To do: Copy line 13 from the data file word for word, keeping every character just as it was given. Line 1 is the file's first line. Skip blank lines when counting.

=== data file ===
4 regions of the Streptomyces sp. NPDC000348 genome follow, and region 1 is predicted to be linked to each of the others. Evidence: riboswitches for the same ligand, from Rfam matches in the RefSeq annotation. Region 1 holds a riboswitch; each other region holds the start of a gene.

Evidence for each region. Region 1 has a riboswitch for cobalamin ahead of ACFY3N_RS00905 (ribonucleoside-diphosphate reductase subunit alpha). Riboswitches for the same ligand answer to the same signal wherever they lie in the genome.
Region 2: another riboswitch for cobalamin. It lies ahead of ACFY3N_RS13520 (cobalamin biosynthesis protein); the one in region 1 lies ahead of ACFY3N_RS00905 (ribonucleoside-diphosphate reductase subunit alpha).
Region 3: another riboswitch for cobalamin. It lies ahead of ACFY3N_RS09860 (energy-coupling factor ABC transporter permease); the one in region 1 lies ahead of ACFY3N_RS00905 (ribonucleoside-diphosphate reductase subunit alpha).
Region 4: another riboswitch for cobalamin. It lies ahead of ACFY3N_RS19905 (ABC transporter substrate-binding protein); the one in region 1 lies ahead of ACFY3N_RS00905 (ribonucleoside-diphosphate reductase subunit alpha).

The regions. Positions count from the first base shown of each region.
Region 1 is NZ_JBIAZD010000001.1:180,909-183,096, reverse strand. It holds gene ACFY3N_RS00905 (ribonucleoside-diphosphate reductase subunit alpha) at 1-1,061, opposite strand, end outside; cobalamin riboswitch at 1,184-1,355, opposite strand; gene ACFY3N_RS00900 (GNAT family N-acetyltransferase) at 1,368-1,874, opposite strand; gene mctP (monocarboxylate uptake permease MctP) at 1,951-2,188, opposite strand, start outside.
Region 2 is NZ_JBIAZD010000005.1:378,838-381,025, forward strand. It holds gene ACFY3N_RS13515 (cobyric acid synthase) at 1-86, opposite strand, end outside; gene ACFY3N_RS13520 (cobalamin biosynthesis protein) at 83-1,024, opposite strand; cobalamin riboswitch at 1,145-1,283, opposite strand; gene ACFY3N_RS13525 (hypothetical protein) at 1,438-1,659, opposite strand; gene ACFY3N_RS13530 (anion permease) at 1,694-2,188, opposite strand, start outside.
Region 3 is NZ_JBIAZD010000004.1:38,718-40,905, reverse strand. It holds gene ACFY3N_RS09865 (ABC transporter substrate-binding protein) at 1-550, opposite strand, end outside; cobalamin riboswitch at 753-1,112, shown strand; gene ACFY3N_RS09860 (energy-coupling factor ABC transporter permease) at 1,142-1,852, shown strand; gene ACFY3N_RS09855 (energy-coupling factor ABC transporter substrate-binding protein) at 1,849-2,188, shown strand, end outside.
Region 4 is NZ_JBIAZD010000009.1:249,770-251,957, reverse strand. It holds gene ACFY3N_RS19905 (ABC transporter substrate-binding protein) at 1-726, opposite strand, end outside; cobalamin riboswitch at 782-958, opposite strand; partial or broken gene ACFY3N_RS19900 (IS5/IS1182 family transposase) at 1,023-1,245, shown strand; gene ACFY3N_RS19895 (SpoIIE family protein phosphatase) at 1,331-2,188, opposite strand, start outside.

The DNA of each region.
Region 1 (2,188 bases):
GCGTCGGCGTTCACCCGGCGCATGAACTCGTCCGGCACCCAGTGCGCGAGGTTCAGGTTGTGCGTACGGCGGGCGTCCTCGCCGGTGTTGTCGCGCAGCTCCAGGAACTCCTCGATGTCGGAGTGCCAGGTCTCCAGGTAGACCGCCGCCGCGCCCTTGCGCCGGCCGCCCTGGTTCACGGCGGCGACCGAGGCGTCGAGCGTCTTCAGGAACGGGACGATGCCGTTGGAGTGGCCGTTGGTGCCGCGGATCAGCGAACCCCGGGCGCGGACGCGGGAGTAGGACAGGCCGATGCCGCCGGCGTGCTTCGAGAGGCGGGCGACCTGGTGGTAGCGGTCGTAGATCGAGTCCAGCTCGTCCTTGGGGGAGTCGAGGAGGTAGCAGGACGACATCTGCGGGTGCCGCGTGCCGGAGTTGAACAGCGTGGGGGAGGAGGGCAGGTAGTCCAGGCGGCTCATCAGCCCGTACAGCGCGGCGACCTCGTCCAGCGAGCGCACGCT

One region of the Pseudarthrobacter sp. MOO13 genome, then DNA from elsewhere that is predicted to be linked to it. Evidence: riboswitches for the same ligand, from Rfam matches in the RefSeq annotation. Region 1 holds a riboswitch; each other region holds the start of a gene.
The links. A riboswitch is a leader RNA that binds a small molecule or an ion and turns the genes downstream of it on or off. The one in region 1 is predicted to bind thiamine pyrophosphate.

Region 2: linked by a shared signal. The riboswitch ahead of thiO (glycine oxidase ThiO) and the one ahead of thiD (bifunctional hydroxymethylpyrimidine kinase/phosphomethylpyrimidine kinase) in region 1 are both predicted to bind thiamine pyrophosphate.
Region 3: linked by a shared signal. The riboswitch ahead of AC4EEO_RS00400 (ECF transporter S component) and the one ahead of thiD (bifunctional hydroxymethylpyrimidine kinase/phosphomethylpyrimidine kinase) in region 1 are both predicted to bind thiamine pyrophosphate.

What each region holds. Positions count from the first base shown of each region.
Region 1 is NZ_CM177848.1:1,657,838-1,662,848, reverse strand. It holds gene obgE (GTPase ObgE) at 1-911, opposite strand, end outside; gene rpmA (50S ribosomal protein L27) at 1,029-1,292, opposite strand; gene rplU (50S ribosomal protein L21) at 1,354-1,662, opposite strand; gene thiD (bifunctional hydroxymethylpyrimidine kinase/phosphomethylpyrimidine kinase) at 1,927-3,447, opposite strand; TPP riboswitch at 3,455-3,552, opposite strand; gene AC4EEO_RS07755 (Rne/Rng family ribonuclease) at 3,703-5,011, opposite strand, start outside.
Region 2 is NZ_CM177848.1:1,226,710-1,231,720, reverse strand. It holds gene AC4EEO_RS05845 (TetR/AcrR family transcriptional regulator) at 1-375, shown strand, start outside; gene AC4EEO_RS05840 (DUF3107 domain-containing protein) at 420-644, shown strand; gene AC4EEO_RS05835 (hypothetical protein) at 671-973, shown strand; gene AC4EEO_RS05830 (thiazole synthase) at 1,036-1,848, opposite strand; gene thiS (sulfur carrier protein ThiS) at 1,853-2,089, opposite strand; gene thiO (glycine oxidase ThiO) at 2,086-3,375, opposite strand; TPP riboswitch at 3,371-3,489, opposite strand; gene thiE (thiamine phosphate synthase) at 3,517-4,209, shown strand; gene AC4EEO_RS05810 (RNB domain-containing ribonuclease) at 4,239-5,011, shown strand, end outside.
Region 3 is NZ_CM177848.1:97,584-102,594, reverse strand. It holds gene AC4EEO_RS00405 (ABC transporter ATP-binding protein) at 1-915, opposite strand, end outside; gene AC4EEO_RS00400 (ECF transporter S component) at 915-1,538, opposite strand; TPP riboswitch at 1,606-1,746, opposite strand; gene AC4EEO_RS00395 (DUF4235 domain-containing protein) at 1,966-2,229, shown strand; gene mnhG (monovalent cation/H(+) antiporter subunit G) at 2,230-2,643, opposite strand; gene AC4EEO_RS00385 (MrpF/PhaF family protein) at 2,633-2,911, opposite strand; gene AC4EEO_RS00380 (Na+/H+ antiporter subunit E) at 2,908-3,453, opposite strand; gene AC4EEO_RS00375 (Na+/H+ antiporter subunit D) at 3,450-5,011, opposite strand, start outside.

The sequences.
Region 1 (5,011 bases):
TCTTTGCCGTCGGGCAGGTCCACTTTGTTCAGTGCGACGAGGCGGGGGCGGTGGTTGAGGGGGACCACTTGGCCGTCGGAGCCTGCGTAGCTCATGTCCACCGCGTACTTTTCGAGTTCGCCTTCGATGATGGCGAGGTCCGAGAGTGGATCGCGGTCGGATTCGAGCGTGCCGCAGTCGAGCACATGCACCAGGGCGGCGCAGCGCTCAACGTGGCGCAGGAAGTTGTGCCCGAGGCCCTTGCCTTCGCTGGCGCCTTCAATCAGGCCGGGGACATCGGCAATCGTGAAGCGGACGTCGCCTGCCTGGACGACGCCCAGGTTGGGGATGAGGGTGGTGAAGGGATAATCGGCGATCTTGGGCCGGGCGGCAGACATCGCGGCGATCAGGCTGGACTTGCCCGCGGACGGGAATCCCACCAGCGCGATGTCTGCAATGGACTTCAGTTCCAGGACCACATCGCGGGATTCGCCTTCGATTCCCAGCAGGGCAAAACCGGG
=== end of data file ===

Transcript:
GCGTCGGCGTTCACCCGGCGCATGAACTCGTCCGGCACCCAGTGCGCGAGGTTCAGGTTGTGCGTACGGCGGGCGTCCTCGCCGGTGTTGTCGCGCAGCTCCAGGAACTCCTCGATGTCGGAGTGCCAGGTCTCCAGGTAGACCGCCGCCGCGCCCTTGCGCCGGCCGCCCTGGTTCACGGCGGCGACCGAGGCGTCGAGCGTCTTCAGGAACGGGACGATGCCGTTGGAGTGGCCGTTGGTGCCGCGGATCAGCGAACCCCGGGCGCGGACGCGGGAGTAGGACAGGCCGATGCCGCCGGCGTGCTTCGAGAGGCGGGCGACCTGGTGGTAGCGGTCGTAGATCGAGTCCAGCTCGTCCTTGGGGGAGTCGAGGAGGTAGCAGGACGACATCTGCGGGTGCCGCGTGCCGGAGTTGAACAGCGTGGGGGAGGAGGGCAGGTAGTCCAGGCGGCTCATCAGCCCGTACAGCGCGGCGACCTCGTCCAGCGAGCGCACGCT